ANKARA, Turkey – Private Turkish shipyard Ares has started mass production of a batch of 122 fast patrol boats for the country’s coast guard command and general security directorate, the company said.
This is the largest naval program ever carried out by Turkey in terms of number of ships, and it is part of a contract between Ares and Turkey’s Defense Procurement Office, the Presidency of Industries of defense. The government agency, also known as SSB, has not disclosed the contract’s value, but industry sources estimate it to be between $ 70 million and $ 80 million.
On the batch of 122 ships, the command of the coast guard will receive 105 Ares 35 fast boats, and the general direction of the security will receive 17.
SSB chief Ismail Demir previously said small warships would be used to regulate or counter illegal migration, human smuggling and trafficking, and support search and rescue and rescue operations. maritime security from the east coast of the Black Sea to the province of Hatay in the eastern Mediterranean. .
Turkey, home to more than 5 million refugees, is the main transit route for illegal immigration to the European Union, often via neighboring Greece. Turkey has a coastline along the Black, Aegean and Mediterranean Seas that exceeds 8,000 kilometers (including islands).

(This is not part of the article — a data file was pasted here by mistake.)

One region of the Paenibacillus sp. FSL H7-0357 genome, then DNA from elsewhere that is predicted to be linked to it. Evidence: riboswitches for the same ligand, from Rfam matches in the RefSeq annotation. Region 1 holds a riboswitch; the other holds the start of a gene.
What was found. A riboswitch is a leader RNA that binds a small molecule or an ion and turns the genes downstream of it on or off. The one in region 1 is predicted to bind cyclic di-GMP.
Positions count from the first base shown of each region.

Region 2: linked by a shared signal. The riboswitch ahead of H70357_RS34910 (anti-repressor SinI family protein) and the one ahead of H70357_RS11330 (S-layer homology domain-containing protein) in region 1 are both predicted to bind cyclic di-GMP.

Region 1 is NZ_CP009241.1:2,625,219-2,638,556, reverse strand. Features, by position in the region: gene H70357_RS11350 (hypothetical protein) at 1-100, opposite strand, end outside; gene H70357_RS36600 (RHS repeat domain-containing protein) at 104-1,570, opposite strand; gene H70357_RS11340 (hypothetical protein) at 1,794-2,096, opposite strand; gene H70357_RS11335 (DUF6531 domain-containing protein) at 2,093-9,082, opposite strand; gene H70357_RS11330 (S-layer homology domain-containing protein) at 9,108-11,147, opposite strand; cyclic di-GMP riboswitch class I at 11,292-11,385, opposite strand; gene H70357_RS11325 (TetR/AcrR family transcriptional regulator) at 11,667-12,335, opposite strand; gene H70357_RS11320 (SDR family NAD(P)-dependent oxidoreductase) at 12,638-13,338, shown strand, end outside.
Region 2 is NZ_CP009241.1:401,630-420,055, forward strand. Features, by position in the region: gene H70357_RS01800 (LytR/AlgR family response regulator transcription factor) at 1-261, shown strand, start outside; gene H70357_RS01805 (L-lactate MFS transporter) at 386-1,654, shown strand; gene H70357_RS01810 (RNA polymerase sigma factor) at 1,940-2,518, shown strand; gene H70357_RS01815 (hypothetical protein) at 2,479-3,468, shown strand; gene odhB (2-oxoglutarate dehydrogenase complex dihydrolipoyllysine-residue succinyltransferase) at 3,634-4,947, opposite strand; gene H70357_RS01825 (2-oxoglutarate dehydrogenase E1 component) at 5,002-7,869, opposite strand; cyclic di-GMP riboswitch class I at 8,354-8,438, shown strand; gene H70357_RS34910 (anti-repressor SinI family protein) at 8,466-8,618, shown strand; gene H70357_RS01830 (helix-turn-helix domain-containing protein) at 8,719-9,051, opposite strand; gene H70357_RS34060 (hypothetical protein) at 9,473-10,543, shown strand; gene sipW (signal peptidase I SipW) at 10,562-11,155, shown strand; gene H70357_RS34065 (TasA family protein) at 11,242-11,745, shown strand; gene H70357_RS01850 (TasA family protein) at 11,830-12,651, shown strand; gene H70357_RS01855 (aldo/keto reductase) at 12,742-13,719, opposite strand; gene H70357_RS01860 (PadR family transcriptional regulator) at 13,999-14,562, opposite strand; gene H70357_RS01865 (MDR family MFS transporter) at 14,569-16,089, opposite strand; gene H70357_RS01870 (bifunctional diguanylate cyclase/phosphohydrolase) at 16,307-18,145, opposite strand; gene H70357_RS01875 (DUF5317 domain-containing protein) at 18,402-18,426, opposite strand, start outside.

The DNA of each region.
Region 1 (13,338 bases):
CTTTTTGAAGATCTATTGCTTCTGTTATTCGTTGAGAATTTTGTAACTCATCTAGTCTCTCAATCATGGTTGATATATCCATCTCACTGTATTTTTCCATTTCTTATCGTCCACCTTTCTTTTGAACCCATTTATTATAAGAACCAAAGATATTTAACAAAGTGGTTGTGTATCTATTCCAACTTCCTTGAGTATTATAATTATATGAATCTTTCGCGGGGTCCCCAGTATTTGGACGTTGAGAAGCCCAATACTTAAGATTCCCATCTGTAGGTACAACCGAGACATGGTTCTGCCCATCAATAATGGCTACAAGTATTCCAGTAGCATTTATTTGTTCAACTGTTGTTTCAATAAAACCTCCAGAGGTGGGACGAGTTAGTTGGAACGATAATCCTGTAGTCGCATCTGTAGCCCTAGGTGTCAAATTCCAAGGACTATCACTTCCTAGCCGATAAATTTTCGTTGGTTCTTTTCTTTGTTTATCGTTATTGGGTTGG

The Ares 35’s speed exceeds 35 knots and has a range of 160 nautical miles, according to the manufacturer. Earlier this year, Ares produced and delivered the first Ares 35, which will sail from Antalya for two months to participate in operations in the Black Sea. The Ares shipyard is based on the Mediterranean coast of Antalya.
Ares plans to complete deliveries in four years after delivering six boats every two months, Onur Yilmaz, project manager at Ares, told the state-run Anadolu news agency.
“All boats will have the same characteristics, but there could be changes if there are additional returns,” he said. “The boat has been designed with high operational capability on all coasts of Turkey and will prove itself performing tasks in shallow and even deep water (over 3.2 feet).”